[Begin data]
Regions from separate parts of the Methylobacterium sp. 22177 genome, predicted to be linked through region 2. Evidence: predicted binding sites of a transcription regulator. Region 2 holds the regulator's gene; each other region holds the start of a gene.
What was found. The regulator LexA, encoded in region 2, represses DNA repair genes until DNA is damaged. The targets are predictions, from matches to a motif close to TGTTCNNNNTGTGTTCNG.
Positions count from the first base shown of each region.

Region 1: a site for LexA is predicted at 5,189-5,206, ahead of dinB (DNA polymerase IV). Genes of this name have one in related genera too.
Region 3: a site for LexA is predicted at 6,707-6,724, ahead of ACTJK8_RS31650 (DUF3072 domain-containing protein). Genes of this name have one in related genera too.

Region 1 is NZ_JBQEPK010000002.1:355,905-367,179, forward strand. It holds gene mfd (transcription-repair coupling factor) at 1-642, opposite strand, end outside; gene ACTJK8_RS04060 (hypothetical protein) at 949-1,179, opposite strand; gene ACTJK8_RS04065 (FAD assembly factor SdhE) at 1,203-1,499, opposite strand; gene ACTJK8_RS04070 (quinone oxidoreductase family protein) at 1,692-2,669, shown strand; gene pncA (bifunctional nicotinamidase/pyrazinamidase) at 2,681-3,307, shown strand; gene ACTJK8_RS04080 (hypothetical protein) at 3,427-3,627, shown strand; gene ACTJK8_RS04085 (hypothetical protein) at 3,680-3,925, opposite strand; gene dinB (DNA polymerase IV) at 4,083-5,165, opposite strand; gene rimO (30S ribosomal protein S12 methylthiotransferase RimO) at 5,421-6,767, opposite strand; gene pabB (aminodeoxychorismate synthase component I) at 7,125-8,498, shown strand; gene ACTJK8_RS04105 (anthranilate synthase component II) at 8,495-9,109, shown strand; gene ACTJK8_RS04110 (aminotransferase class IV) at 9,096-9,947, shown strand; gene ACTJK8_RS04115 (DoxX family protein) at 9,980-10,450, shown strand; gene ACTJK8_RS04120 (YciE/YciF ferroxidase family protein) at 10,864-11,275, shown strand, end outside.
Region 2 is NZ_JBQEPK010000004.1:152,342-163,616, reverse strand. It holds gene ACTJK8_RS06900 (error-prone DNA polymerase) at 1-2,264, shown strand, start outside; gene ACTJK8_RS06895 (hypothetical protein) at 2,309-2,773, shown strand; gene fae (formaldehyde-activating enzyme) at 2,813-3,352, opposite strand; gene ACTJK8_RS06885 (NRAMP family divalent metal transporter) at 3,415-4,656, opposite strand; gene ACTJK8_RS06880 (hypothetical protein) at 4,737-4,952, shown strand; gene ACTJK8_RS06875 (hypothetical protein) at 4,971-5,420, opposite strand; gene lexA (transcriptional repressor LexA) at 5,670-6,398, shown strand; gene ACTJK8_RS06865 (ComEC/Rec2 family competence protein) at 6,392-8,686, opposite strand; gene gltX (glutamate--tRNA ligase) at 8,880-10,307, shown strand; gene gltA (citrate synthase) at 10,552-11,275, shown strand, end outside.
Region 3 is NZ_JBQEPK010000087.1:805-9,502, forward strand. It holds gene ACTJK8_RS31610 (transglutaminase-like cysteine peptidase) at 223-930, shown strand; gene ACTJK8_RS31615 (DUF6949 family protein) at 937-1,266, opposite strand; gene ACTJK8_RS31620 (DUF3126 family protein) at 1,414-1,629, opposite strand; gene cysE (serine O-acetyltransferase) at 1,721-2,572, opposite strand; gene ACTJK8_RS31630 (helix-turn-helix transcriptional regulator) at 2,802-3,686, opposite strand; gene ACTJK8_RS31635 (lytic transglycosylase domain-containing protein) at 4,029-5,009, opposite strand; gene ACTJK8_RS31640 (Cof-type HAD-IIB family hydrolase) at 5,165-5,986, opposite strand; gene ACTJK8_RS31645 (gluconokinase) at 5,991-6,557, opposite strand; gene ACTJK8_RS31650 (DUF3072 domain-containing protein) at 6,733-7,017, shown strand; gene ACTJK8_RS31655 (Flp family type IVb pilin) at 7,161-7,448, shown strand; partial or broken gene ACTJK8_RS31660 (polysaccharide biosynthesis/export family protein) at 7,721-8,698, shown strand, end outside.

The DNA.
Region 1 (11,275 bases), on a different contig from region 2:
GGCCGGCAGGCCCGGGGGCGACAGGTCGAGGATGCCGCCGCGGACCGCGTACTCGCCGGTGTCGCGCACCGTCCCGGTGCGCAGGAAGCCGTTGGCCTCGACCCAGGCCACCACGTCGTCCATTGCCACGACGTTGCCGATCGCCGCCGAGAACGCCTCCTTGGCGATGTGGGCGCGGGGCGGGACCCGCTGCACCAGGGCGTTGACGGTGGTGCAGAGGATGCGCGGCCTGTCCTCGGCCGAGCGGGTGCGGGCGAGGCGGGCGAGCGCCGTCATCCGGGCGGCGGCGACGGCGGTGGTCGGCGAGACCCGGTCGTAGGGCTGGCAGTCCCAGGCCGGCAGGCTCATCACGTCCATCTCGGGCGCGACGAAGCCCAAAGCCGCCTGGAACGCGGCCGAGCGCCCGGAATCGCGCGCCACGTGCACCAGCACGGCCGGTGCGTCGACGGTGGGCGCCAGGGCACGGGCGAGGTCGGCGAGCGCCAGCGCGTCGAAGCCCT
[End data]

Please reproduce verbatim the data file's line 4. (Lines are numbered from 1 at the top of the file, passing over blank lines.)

Region 1: a site for LexA is predicted at 5,189-5,206, ahead of dinB (DNA polymerase IV). Genes of this name have one in related genera too.